Thermal spraying is a coating technology where particles of a feedstock material are heated, fully or partially melted and accelerated to high speeds onto a substrate. Through the impact of many particles a coating is built up. As a coating technology, thermal spraying is divided into three major process variants: flame spraying, electric arc spraying and plasma spraying [1].

In our work, we look more closely at plasma spraying, which is characterized by particle velocities of up to v = \(800\,\hbox {m s}^{-1}\) [2] and high plasma temperatures in the range of \(T = 6000\,^{\circ }\hbox {C}\) to \(T = 15{,}000\,^{\circ }\hbox {C}\), which are significantly above the melting temperature of any known material [1]. The injected particles are mostly in the size range of \(d =20\,\upmu \hbox {m}\) to \(90\,\upmu \hbox {m}\) [2]. As the particles spread upon impact, rapid solidification occurs with cooling rates in the range of \({\dot{q}}\) = \(10^7\,\hbox {K s}^{-1}\) to \(10^8\,\hbox {K s}^{-1}\) as a result of heat transfer from the liquid material to the underlying substrate and to the ambient atmosphere [3]. Thus, the particle deformation on the substrate, cooling, and solidification occur in rapid succession.

The properties of the coating, such as its durability or thermal conductivity, are directly related to its microstructure, which is in turn directly related to the particle impact process. Therefore, a detailed understanding of the dynamics of particle impact on the substrate is essential for better control of the coating build-up. The deposition of particles during plasma spraying can only be poorly observed experimentally, due to the fact that splat formation and solidification occur within a few microseconds [4]. Consequently, many studies have been devoted to numerical and analytical investigation of particle impact, splat formation, and solidification [5,6,7,8,9].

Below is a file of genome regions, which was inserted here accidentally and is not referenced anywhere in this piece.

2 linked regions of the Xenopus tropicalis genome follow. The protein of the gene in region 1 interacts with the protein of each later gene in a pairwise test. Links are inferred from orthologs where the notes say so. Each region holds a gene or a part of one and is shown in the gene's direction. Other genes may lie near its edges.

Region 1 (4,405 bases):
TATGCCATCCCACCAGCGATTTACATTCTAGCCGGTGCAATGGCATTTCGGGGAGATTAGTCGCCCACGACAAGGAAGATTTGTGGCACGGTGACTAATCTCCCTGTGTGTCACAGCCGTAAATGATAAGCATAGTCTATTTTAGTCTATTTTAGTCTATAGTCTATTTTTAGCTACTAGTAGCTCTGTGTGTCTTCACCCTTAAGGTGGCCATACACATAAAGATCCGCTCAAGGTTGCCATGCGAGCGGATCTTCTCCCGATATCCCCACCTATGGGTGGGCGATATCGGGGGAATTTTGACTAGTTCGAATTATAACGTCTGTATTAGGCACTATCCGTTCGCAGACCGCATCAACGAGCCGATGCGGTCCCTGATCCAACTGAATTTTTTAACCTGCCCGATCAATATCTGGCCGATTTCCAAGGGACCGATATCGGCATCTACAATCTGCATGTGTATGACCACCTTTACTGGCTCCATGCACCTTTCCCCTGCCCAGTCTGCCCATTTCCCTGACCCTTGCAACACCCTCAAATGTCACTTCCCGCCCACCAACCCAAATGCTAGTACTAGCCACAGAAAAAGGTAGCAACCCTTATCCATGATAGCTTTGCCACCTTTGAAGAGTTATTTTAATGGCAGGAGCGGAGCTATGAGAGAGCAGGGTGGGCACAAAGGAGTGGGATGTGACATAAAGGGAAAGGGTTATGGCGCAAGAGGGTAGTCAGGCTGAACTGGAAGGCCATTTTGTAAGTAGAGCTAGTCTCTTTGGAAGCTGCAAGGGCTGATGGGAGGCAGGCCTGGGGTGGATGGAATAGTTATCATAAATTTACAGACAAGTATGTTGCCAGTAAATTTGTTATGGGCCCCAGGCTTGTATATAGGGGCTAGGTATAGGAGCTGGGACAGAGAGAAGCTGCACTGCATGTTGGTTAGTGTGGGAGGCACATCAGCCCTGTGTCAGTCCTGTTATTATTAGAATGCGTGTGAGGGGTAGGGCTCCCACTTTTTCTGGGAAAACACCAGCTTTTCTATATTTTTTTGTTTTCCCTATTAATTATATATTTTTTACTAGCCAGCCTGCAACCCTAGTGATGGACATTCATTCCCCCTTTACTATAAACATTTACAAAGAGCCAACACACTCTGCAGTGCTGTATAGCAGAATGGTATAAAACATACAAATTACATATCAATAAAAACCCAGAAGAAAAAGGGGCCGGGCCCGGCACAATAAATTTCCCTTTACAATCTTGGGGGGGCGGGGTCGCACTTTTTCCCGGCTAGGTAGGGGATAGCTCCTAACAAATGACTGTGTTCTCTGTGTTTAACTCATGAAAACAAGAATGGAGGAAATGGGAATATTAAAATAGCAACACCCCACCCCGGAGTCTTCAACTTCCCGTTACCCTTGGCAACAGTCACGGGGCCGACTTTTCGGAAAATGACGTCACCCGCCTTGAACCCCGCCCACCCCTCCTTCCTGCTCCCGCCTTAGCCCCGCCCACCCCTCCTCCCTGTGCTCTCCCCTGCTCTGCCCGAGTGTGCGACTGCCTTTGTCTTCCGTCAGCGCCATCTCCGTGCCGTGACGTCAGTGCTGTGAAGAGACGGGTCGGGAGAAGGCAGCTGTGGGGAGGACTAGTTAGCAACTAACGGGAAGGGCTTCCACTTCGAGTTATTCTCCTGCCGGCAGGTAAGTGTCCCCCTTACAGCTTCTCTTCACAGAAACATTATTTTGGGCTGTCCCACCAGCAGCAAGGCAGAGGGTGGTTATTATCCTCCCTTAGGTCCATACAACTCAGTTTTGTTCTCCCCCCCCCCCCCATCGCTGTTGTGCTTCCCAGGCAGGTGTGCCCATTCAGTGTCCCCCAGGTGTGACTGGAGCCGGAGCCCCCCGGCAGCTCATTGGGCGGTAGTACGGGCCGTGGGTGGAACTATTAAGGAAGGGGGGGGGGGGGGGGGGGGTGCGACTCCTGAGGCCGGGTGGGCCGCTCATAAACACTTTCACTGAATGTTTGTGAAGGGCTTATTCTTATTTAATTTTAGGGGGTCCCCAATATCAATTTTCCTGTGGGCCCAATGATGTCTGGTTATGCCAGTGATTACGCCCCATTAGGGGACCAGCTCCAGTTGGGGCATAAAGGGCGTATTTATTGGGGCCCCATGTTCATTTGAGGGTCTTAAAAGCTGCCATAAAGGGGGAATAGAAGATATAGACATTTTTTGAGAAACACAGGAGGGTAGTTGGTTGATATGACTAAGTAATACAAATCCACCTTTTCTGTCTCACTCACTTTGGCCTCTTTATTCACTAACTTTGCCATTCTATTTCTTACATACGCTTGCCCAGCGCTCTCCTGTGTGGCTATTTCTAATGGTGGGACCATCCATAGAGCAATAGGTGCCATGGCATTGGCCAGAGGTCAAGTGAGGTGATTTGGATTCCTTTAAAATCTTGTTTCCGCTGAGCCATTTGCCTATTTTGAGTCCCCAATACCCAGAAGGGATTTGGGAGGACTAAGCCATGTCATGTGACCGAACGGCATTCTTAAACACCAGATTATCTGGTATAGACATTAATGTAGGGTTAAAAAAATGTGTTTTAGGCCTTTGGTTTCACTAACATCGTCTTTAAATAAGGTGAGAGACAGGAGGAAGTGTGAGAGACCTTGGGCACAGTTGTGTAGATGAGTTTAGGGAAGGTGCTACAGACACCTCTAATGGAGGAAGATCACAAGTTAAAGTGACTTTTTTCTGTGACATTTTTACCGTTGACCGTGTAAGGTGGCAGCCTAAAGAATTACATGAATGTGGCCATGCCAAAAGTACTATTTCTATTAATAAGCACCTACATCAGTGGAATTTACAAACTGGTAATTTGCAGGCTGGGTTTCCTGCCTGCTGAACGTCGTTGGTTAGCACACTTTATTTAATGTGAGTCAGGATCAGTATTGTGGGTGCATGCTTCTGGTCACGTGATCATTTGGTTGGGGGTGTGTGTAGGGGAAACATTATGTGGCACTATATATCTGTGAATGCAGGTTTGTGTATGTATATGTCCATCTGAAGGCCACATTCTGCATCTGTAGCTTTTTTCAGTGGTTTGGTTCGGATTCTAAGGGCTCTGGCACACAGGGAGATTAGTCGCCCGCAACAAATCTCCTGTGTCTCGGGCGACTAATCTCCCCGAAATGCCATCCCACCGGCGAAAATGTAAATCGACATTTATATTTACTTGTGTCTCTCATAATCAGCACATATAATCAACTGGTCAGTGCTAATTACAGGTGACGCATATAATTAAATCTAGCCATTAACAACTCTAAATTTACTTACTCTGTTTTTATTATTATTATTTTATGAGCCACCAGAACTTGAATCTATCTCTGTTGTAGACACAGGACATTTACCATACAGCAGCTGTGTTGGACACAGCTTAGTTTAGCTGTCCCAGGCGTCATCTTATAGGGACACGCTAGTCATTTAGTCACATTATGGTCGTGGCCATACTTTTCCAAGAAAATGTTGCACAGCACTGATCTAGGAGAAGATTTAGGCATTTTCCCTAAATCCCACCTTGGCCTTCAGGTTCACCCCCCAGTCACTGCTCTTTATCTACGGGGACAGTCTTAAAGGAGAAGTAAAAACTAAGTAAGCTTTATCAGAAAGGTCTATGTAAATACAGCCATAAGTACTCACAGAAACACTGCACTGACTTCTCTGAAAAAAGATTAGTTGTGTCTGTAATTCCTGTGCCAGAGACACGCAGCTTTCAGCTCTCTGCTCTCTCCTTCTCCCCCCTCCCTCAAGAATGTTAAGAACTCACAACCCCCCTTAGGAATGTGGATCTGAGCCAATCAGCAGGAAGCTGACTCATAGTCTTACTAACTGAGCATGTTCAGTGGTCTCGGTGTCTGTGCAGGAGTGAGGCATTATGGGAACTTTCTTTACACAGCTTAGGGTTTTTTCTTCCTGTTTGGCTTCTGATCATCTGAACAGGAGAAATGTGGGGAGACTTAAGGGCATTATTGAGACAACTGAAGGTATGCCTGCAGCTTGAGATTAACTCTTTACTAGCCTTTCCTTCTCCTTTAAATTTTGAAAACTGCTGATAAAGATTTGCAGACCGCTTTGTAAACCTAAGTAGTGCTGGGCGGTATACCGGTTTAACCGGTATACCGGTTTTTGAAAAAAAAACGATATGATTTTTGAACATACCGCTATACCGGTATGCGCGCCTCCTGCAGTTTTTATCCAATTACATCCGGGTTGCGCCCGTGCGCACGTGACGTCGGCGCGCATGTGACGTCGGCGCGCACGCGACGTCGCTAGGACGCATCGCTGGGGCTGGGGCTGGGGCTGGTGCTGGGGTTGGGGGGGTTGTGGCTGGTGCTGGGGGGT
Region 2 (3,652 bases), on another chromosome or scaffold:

Apart from the simulation of the plasma jet and the heat transfer from the plasma to the particles, the impact of the melted particle onto the substrate and its subsequent deformation are of great interest.

Given this context, we present our contribution as the construction of a novel SPH model which heavily utilizes implicit solvers to great effect, and improves on both the simulation performance and stability. The novelty of our model comes from the unique combination of SPH models for the application to thermal spraying, as well as the implicit formulation of explicit models into a single unified implicit linear system. In this scope, we also propose implicit formulations for established SPH correction methods which aim to improve the physical accuracy. In order to better understand the capabilities of the SPH method for modeling droplet impacts, we quantitatively compare the performance of our own SPH implementation to the VOF method on Eulerian grids using Ansys Fluent for a highly simplified case. For this, we are able to show great agreement of the overall shape of the impacted droplet. Using our SPH method, we were also able to simulate the droplet in significantly higher resolution, while at the same time requiring a fraction of the computational cost.

Furthermore, we present and discuss SPH simulation results in terms of droplet spread factor with varying initial droplet diameters. For these simulations, we explicitly discretize the substrate and take into account the transient heat transfer between droplet and substrate as well as temperature-dependent material properties. Overall, we are able to show that SPH is a very suitable method for the simulation of droplet impacts in thermal spraying.

Finally, we plan to release the source code of this project as an addition to the already open-source SPlisHSPlasH [10] library. This may be very useful to engineers studying similar simulations, as the performance and stability improvements of using implicit solvers can result in faster iteration times.

Previous work